Ruth Bader Ginsburg(redirected from Ruth (Joan) Bader Ginsburg)
Ginsburg, Ruth (Joan) Bader,1933–, associate justice of the U.S. Supreme Court (1993–), b. Brooklyn, N.Y. A graduate (1954) of Cornell, she attended Harvard Law School, then transferred to Columbia Law School, graduating in 1959. She clerked in the U.S. District Court for the Southern District of New York, taught at Rutgers Law School (1963–72), and became (1972) the first woman tenured professor at Columbia. During the 1970s, as general counsel for the American Civil Liberties UnionAmerican Civil Liberties Union
(ACLU), nonpartisan organization devoted to the preservation and extension of the basic rights set forth in the U.S. Constitution. Founded (1920) by such prominent figures as Jane Addams, Helen Keller, Judah Magnus, and Norman Thomas, the ACLU grew
..... Click the link for more information. 's Women's Rights Project, she argued a series of cases before the Supreme Court that strengthened constitutional safeguards of sexual equality; she has been called the "Thurgood MarshallMarshall, Thurgood,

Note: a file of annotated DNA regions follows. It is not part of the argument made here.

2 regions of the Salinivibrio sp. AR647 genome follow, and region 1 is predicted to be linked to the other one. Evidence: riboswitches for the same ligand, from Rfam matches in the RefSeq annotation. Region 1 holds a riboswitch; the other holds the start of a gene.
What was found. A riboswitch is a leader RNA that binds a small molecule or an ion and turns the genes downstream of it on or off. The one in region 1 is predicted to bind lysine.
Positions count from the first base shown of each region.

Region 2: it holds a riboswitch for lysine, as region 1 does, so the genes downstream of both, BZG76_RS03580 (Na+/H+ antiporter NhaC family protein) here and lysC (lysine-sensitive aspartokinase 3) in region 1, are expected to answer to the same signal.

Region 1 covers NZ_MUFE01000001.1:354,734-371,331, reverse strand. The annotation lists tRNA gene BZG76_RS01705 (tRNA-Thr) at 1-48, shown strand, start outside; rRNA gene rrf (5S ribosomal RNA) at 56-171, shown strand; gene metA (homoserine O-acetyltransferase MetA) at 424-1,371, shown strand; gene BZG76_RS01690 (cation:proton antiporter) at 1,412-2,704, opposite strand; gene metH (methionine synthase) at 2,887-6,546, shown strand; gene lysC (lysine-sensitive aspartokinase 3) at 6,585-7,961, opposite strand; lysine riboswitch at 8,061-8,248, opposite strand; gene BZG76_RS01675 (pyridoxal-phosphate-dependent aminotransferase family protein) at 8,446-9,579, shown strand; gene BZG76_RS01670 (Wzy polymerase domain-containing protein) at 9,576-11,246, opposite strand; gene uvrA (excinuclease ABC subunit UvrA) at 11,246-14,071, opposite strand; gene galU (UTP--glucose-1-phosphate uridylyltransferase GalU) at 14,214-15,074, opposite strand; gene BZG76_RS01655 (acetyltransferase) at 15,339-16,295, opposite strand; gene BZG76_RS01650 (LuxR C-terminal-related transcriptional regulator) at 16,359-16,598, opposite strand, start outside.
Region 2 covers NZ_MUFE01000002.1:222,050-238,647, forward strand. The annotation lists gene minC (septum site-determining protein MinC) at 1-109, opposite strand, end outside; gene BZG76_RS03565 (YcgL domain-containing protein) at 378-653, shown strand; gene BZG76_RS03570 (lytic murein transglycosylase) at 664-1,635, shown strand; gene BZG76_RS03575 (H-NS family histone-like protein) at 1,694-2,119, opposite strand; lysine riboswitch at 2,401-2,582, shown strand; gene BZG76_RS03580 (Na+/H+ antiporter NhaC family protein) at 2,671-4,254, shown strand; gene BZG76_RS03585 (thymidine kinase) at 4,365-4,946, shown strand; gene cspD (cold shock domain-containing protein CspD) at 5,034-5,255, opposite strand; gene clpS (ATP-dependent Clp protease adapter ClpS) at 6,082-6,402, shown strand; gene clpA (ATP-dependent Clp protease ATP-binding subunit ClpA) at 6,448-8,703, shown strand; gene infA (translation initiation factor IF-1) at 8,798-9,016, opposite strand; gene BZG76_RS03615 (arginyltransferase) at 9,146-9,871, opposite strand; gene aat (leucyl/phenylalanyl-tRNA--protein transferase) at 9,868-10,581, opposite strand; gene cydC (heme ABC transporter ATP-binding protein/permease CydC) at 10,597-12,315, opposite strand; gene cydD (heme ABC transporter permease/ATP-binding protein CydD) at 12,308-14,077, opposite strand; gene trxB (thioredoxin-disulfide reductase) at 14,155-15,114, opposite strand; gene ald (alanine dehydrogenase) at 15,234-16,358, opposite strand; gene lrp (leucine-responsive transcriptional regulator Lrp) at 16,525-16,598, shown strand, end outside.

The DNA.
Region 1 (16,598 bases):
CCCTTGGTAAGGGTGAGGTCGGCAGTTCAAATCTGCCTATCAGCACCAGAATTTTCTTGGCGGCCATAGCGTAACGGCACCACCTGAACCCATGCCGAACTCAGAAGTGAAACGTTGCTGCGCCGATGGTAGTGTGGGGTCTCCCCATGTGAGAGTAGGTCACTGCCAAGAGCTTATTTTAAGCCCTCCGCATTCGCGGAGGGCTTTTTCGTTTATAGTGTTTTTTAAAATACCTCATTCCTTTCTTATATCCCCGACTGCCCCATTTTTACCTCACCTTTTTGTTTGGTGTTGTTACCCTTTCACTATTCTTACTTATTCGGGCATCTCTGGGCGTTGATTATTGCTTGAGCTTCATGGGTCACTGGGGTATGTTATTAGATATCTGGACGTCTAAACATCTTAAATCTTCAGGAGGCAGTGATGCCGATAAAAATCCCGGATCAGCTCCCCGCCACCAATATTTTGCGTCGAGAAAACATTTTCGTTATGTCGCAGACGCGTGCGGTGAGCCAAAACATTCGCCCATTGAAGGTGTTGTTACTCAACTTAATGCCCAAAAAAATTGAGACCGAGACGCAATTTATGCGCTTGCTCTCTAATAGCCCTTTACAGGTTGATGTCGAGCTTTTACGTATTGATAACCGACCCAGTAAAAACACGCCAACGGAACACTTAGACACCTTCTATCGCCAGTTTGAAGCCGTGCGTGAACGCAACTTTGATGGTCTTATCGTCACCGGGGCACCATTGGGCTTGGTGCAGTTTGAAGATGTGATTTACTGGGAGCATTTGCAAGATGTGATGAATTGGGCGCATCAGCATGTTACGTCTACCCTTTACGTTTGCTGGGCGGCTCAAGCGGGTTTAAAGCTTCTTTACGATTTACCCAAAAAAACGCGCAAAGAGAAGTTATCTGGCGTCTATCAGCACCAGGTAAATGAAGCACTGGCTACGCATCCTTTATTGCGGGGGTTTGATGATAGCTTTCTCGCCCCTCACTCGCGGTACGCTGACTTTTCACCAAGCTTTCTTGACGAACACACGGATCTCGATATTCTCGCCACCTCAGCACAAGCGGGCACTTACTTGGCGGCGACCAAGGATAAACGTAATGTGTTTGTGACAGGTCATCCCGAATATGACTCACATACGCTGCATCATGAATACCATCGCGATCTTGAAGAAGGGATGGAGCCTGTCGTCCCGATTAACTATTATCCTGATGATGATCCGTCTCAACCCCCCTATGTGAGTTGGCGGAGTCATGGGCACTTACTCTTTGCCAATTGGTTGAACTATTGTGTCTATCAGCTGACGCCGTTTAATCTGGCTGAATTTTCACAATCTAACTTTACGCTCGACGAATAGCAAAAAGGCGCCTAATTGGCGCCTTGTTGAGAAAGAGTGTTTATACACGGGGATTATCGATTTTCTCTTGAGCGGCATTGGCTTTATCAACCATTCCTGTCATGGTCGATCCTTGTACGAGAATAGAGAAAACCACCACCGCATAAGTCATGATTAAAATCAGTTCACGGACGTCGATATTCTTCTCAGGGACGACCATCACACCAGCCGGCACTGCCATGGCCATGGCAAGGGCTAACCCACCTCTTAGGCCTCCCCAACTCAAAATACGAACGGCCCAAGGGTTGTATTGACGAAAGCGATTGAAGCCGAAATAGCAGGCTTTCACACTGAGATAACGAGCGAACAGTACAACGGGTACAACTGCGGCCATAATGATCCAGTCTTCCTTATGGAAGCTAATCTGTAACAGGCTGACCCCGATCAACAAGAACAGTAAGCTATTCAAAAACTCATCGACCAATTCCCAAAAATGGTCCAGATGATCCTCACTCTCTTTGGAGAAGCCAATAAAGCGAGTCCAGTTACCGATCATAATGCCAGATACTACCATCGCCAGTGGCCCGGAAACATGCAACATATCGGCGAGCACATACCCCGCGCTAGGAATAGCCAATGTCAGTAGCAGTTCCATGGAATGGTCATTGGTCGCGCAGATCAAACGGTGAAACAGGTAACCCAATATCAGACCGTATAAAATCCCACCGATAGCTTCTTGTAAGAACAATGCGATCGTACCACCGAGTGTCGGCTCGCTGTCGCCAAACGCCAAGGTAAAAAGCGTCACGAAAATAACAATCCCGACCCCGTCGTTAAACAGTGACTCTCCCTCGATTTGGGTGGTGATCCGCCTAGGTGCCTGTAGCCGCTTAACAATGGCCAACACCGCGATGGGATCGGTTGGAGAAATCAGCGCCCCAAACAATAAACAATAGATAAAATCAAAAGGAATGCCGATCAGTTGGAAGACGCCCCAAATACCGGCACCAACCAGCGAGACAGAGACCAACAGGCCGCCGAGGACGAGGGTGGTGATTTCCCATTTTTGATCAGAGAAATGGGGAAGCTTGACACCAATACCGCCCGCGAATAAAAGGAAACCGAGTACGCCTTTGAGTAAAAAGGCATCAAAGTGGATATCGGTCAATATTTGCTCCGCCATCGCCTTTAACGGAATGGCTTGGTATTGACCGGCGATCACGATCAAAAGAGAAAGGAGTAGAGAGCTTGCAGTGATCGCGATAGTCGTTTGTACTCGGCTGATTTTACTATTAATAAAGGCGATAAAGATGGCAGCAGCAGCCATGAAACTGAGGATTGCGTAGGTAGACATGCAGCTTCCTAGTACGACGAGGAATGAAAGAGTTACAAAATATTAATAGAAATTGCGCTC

1908–93, U.S. lawyer and associate justice of the U.S. Supreme Court (1967–91), b. Baltimore. He received his law degree from Howard Univ. in 1933. In 1936 he joined the legal staff of the National Association for the Advancement of Colored People.
..... Click the link for more information. of women's rights." In 1980 President Carter appointed her to the U.S. Court of Appeals for the District of Columbia, where she displayed a belief in judicial restraint and took a position between sharply defined liberal and conservative factions. Nominated to the Supreme Court by President Clinton in 1993 to replace Byron WhiteWhite, Byron Raymond,
1917–2002, associate justice of the U.S. Supreme Court (1962–93), b. Fort Collins, Colo. An All-America football player nicknamed "Whizzer" who later starred as a professional, White was also a member of Phi Beta Kappa at the Univ.
..... Click the link for more information. , Ginsburg has continued to act as a centrist, eschewing judicial activism.
See L. Hirshman, Sisters In Law: How Sandra Day O'Connor and Ruth Bader Ginsburg Went to the Supreme Court and Changed the World (2015).